Cooling and manipulating atomic gases have opened up new avenues to explore fundamental concepts in quantum many-body physics. Synthetically created potentials and control of atom-atom interactions have made it possible to tailor the properties of experimental systems at a microscopic level. This led to the concept of quantum simulation – here a system capable of reproducing the physics of many-body Hamiltonians. One of the goals of this approach is to provide answers to open questions in the context of condensed matter physics. An equally important frontier is the construction of novel systems, such as supersolids, which may at present not be realizable in solid-state or other systems. This path leads to new questions and surprises.
Monday, January 22, 2018, 4:15pm, Hörsaal 28 D 001
Dr. Martin Salinga (RWTH Aachen Unviersity)
How resistively switching materials open up new ways to process information
In the age of information vast amounts of data are available for processing. With the development of the ‘internet of things’, self-driving cars, etc. on the horizon, a further enormous expansion can be expected in the foreseeable future. Accordingly, the demand for devices that are capable of analysing such a plethora of data is increasing. Attracted by the efficiency of biological neural networks, current industrial and academic research endeavours to employ the principles of those natural examples in the design of specialized hardware applying various levels of abstraction. Resistively switching materials could form the basis of a new technology for neuromorphic information processing. The characteristic physical properties of a particularly promising subclass, i.e. phase change materials, will be analyzed and discussed with respect to their application potential in the area of neuromorphic electronics.
Monday, January 29, 2018, 4:15pm, Hörsaal 28 D 001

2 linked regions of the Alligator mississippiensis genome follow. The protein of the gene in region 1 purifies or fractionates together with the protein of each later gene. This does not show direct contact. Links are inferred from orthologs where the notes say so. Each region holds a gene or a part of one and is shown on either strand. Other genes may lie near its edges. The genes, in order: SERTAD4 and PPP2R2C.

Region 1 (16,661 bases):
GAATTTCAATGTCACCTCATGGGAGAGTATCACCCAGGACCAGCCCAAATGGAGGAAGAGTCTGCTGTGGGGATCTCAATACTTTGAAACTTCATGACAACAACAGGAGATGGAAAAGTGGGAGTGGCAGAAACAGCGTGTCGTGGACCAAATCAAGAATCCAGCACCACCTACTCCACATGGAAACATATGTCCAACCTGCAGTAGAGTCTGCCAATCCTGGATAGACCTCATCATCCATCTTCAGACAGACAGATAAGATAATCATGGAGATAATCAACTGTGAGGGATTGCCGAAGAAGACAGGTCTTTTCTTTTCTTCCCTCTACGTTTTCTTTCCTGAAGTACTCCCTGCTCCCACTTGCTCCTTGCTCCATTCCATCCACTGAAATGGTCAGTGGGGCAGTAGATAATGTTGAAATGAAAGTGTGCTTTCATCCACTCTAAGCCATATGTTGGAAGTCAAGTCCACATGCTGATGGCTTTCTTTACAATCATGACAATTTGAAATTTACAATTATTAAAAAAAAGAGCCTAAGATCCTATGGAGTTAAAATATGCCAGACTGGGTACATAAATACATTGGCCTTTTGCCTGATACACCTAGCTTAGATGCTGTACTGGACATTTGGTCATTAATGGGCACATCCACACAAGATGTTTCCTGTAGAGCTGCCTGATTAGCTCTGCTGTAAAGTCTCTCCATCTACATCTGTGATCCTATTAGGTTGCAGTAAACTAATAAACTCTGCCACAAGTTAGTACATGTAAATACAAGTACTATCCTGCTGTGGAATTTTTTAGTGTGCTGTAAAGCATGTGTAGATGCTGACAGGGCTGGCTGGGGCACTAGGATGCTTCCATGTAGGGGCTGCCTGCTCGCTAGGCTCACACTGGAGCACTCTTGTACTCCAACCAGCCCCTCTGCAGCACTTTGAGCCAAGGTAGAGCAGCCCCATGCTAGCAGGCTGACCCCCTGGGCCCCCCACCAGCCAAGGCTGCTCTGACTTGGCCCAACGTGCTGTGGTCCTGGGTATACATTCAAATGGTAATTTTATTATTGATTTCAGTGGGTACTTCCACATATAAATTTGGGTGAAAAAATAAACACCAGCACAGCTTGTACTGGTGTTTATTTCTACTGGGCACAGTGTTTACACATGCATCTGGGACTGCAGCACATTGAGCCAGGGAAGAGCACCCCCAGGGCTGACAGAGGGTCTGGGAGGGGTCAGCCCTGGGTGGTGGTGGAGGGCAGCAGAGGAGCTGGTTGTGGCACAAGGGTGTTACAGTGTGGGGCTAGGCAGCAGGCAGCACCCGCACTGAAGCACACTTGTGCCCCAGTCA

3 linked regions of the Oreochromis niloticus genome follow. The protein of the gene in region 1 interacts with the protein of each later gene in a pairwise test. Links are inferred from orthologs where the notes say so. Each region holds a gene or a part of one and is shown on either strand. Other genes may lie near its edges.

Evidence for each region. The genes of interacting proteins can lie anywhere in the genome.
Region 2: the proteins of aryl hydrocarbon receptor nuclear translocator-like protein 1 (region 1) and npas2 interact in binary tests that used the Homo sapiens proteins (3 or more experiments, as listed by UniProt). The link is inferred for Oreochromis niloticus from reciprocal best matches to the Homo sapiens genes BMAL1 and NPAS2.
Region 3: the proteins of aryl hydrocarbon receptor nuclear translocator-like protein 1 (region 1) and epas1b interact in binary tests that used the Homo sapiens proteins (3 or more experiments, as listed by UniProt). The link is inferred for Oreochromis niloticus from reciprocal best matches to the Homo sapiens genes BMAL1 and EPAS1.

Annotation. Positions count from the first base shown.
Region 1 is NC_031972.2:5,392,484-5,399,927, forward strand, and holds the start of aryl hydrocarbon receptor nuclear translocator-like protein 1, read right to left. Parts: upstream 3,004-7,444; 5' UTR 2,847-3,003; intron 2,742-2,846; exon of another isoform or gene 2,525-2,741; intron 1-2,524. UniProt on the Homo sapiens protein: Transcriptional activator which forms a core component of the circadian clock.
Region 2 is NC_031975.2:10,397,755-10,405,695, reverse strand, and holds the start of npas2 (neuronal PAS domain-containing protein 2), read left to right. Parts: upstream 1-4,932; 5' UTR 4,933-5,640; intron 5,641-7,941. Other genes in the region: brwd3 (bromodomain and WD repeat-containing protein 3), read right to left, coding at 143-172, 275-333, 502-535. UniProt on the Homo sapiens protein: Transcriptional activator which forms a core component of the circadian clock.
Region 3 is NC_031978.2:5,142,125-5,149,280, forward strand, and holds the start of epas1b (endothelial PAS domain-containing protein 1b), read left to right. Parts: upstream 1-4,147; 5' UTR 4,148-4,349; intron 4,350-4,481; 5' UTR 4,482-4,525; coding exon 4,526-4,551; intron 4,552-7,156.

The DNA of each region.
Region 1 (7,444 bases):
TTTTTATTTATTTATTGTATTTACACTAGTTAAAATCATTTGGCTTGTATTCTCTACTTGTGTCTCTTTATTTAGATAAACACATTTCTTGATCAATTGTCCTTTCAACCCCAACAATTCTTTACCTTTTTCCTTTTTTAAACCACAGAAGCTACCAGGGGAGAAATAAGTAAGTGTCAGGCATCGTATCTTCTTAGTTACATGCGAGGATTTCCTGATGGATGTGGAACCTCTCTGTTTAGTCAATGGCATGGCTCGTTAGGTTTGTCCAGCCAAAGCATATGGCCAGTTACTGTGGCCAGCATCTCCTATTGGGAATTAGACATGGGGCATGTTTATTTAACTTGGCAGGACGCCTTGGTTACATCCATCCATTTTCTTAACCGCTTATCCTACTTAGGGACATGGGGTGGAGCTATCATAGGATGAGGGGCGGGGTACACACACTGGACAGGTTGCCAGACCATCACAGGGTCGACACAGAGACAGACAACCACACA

Prof. Dr. Eva Weig (Universität Konstanz)
Exploring classical coherence with nanomechanical systems
Nanomechanical resonators are freely suspended, vibrating bridges with nanoscale diameters. These nanostructures are receiving an increasing amount of attention, both in fundamental experiments addressing the foundations of quantum mechanics and for sensing applications, and show great promise as linking elements in hybrid nanosystems. In particular, doubly-clamped pre-stressed silicon nitride string resonators are explored as high Q nanomechanical systems enabling room temperature coherence times of several milliseconds. Here I will review how two strongly coupled flexural modes of the resonator constitute a classical two-mode system, which is employed as a model system to explore phenomena related to classical coherence. This yields fascinating insights into classical Landau-Zener dynamics, Rabi-, Ramsey- and Hahn-echo-type experiments, as well as Stückelberg interferometry – all well-known from their quantum counterparts.
The presented measurements allow deep insights into the decoherence of classical nanomechanical resonators. After a series of ground-breaking experiments on ground state cooling and non-classical signatures of nanomechanical systems in recent years, improving our understanding of decoherence might help pave the way for quantum nanomechanical systems.